11 May 2017
While the digital economy offers abundant opportunities to customers and retailers alike, it also raises a number of competition concerns, including the impact on bricks-and-mortar businesses, the potential for abuse of market power by major digital platforms and the challenge of fostering online competition while preventing free riding. Competition authorities must evolve and adapt traditional antitrust principles and approaches to meet the challenges of the rapidly changing digital market.
What impact has the rapidly changing digital market had on competition in your jurisdiction, and how have legislators and competition authorities responded?
The fact that more goods than ever are now traded online has meant that the Office for Competition and Consumer Protection (OCCP) has in recent years examined a number of cases regarding online distribution. However, the number of cases regarding the e-commerce sector which have ended with a formal decision has been limited and there have been no high-profile cases.
Two cases concerned a general ban of online sales imposed by suppliers or distributors of:
In the first case, the OCCP recognised that the ban on internet sales was an anti-competitive agreement and imposed fines on the supplier and distributors, whereas in the second case the OCCP issued a commitment decision.
A third case, in which the OCCP examined anti-competitive restrictions in the e-commerce sector, concerned the distribution of musical instruments. A supplier had agreed with its distributors the minimum selling price of goods offered online. The OCCP imposed a fine on the supplier only, as it was the instigator and leading party behind the practice.
The OCCP also examined 'Booking.com' in a case concerning most-favoured nation clauses in contracts between hotels and online accommodation booking platforms. However, as the most-favoured nation clauses were voluntarily abandoned in Poland, the authority closed the preliminary investigation without launching anti-monopoly proceedings.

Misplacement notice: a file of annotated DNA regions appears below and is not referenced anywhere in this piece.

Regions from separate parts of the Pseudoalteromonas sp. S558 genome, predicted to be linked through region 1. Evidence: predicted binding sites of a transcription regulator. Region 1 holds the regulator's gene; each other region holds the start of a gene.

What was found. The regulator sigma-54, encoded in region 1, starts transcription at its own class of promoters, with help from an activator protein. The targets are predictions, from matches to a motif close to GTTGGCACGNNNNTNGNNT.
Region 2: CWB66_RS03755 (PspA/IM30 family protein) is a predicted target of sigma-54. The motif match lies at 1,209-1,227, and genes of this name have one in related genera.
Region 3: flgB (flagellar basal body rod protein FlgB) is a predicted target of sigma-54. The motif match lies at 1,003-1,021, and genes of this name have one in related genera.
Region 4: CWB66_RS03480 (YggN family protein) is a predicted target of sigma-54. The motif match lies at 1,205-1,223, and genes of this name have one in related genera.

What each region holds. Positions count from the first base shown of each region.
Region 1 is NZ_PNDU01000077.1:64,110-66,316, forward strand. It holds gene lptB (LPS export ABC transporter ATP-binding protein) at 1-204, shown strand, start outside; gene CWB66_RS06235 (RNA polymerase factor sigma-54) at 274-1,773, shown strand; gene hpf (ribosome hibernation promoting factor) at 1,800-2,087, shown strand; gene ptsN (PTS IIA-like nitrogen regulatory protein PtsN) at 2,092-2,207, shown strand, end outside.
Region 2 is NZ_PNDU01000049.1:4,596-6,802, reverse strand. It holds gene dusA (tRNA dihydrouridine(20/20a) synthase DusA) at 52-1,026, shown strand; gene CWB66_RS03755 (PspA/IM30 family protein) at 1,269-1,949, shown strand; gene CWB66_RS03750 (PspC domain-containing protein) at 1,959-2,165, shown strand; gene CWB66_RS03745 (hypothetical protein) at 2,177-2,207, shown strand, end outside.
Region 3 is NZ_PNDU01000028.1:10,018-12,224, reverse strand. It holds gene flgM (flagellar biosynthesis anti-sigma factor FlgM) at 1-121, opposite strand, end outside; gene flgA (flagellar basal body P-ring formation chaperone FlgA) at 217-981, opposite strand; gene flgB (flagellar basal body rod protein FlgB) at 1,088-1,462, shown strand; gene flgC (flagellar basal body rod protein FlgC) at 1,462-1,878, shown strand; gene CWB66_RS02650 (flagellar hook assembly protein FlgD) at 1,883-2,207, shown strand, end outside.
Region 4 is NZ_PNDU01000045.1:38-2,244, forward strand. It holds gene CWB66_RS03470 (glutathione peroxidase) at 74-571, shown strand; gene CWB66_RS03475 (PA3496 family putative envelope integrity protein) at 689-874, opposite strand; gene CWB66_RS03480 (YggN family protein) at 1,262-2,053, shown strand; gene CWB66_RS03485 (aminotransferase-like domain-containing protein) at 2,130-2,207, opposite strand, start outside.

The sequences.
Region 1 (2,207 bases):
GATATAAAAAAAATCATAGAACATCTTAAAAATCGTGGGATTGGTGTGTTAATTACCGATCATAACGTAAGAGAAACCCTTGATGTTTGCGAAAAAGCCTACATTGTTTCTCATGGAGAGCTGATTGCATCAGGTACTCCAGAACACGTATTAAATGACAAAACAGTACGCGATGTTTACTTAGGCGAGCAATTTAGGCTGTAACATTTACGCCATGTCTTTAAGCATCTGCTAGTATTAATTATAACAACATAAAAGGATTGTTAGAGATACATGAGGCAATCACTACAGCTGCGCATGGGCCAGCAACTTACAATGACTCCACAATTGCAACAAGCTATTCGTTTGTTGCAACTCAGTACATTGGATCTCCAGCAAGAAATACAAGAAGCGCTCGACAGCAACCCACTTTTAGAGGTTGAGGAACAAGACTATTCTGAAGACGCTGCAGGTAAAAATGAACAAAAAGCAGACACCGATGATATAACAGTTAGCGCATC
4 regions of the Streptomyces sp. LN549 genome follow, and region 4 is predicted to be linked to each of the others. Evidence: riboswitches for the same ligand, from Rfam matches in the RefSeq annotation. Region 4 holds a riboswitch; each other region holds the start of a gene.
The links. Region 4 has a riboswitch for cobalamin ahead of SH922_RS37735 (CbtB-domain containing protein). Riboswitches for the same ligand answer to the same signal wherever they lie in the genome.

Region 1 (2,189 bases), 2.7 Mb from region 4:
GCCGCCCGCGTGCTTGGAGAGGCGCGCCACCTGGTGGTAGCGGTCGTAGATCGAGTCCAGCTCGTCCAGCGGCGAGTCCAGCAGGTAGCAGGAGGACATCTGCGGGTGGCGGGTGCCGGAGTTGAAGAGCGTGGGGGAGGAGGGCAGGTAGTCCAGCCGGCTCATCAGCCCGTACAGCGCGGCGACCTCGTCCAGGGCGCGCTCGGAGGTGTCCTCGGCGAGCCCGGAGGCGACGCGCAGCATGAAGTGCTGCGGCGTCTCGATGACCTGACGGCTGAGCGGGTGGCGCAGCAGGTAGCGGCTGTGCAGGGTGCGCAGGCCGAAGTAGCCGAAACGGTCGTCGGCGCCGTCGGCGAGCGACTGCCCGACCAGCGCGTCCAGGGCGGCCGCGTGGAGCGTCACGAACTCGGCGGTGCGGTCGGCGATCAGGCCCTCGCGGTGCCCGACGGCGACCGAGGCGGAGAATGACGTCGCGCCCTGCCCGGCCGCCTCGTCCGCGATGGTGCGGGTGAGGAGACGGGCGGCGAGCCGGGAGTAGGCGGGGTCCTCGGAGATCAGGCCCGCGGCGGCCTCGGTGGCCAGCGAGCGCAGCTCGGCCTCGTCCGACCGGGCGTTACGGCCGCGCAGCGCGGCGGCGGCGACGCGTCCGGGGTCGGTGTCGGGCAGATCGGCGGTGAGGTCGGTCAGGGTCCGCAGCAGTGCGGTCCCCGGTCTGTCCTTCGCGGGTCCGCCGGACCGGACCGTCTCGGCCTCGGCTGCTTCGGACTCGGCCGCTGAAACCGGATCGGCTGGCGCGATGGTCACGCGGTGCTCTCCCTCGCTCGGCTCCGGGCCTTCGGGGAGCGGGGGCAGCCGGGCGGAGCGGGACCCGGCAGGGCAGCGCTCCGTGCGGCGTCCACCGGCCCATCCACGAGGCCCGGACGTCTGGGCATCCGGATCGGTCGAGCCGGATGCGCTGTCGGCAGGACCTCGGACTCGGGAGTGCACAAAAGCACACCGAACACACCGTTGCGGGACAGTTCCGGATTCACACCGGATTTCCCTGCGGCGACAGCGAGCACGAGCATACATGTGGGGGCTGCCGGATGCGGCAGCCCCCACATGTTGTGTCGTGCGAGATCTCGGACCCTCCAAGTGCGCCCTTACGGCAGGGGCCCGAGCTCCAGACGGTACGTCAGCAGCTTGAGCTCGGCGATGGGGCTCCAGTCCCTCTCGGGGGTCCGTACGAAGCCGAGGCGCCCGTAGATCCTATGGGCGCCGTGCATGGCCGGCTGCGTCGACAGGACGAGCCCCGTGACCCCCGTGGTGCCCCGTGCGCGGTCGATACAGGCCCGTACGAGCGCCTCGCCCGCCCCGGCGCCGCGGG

No specific legislative action has been taken to promote competition in online distribution in Poland. The OCCP's approach to behaviour regarding online distribution was not unprecedented when compared with its approach to traditional bricks-and-mortar sales.
In terms of market definition, are online services considered to be in the same market as traditional services in your jurisdiction? What impact has this had on competition?
To date, the OCCP has considered online distribution to be in the same market as traditional bricks-and-mortar distribution. Even in cases in which the practice in question concerned only online distribution (eg, in the abovementioned case concerning musical instruments), the market was defined as comprising both online and bricks-and-mortar sales. According to the OCCP, the abovementioned channels of distribution were complementary, as the same distributors were active in both channels and the prices in one affected those in the other.
This approach to the problem of market definition appears to have had no significant impact on competition, as the OCCP's conclusions regarding anti-competitive behaviour would most probably be the same if online services were considered a separate market from traditional services.
What types of conduct constitute abuse of dominance in the online space and what practices are most likely to catch out unwary online players?
There appear to have been no abuse of dominance cases in the online space in Poland. However, such practices by a dominant company would most probably be regarded as restricting competition as they would in a traditional distribution channel.
What steps are competition authorities in your jurisdiction taking to prevent online retailers and service providers from free riding on the investments of bricks-and-mortar retailers and service providers?
As far as is known, there have been no OCCP decisions or official statements regarding online retailers and service providers free riding on the investments of bricks-and-mortar retailers and service providers.
How can competition authorities best ensure that these steps do not hinder innovation or consumer choice and promote the continued evolution of online services?
Due to a lack of clarity regarding the OCCP's stance on free riding or previous decisions on this issue, it is impossible to elaborate further on this issue.
For further information on this topic please contact Katarzyna Terlecka or Pawel Kulak at Schoenherr Attorneys at Law by telephone (+48 22 223 09 00) or email (firstname.lastname@example.org or email@example.com). The Schoenherr website can be accessed at www.schoenherr.eu.
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